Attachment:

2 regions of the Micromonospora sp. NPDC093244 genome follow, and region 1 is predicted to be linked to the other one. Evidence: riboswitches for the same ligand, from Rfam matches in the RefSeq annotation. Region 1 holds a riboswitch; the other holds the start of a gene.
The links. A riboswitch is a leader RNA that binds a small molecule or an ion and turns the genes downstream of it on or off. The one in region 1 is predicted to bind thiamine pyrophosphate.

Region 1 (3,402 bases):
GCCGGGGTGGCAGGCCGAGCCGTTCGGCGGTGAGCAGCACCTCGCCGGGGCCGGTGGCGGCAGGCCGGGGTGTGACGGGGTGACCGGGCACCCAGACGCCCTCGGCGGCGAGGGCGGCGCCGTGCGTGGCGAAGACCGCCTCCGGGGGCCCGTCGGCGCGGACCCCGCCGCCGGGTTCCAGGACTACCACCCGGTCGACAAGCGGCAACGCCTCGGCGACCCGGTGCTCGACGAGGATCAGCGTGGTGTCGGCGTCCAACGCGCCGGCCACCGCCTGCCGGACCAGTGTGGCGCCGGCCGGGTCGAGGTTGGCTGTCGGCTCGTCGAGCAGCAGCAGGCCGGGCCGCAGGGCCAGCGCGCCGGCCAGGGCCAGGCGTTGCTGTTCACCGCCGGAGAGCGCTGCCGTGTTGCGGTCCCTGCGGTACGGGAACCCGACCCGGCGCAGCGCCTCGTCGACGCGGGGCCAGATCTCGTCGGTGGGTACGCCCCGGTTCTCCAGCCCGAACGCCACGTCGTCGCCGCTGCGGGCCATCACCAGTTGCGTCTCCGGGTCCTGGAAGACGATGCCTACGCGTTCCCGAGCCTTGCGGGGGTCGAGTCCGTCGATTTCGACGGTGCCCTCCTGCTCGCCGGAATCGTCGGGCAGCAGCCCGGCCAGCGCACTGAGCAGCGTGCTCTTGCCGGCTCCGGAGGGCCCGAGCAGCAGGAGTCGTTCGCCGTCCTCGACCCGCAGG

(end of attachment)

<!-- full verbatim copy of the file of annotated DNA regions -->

2 regions of the Micromonospora sp. NPDC093244 genome follow, and region 1 is predicted to be linked to the other one. Evidence: riboswitches for the same ligand, from Rfam matches in the RefSeq annotation. Region 1 holds a riboswitch; the other holds the start of a gene.
The links. A riboswitch is a leader RNA that binds a small molecule or an ion and turns the genes downstream of it on or off. The one in region 1 is predicted to bind thiamine pyrophosphate.

Region 1 (3,402 bases):
GCCGGGGTGGCAGGCCGAGCCGTTCGGCGGTGAGCAGCACCTCGCCGGGGCCGGTGGCGGCAGGCCGGGGTGTGACGGGGTGACCGGGCACCCAGACGCCCTCGGCGGCGAGGGCGGCGCCGTGCGTGGCGAAGACCGCCTCCGGGGGCCCGTCGGCGCGGACCCCGCCGCCGGGTTCCAGGACTACCACCCGGTCGACAAGCGGCAACGCCTCGGCGACCCGGTGCTCGACGAGGATCAGCGTGGTGTCGGCGTCCAACGCGCCGGCCACCGCCTGCCGGACCAGTGTGGCGCCGGCCGGGTCGAGGTTGGCTGTCGGCTCGTCGAGCAGCAGCAGGCCGGGCCGCAGGGCCAGCGCGCCGGCCAGGGCCAGGCGTTGCTGTTCACCGCCGGAGAGCGCTGCCGTGTTGCGGTCCCTGCGGTACGGGAACCCGACCCGGCGCAGCGCCTCGTCGACGCGGGGCCAGATCTCGTCGGTGGGTACGCCCCGGTTCTCCAGCCCGAACGCCACGTCGTCGCCGCTGCGGGCCATCACCAGTTGCGTCTCCGGGTCCTGGAAGACGATGCCTACGCGTTCCCGAGCCTTGCGGGGGTCGAGTCCGTCGATTTCGACGGTGCCCTCCTGCTCGCCGGAATCGTCGGGCAGCAGCCCGGCCAGCGCACTGAGCAGCGTGCTCTTGCCGGCTCCGGAGGGCCCGAGCAGCAGGAGTCGTTCGCCGTCCTCGACCCGCAGG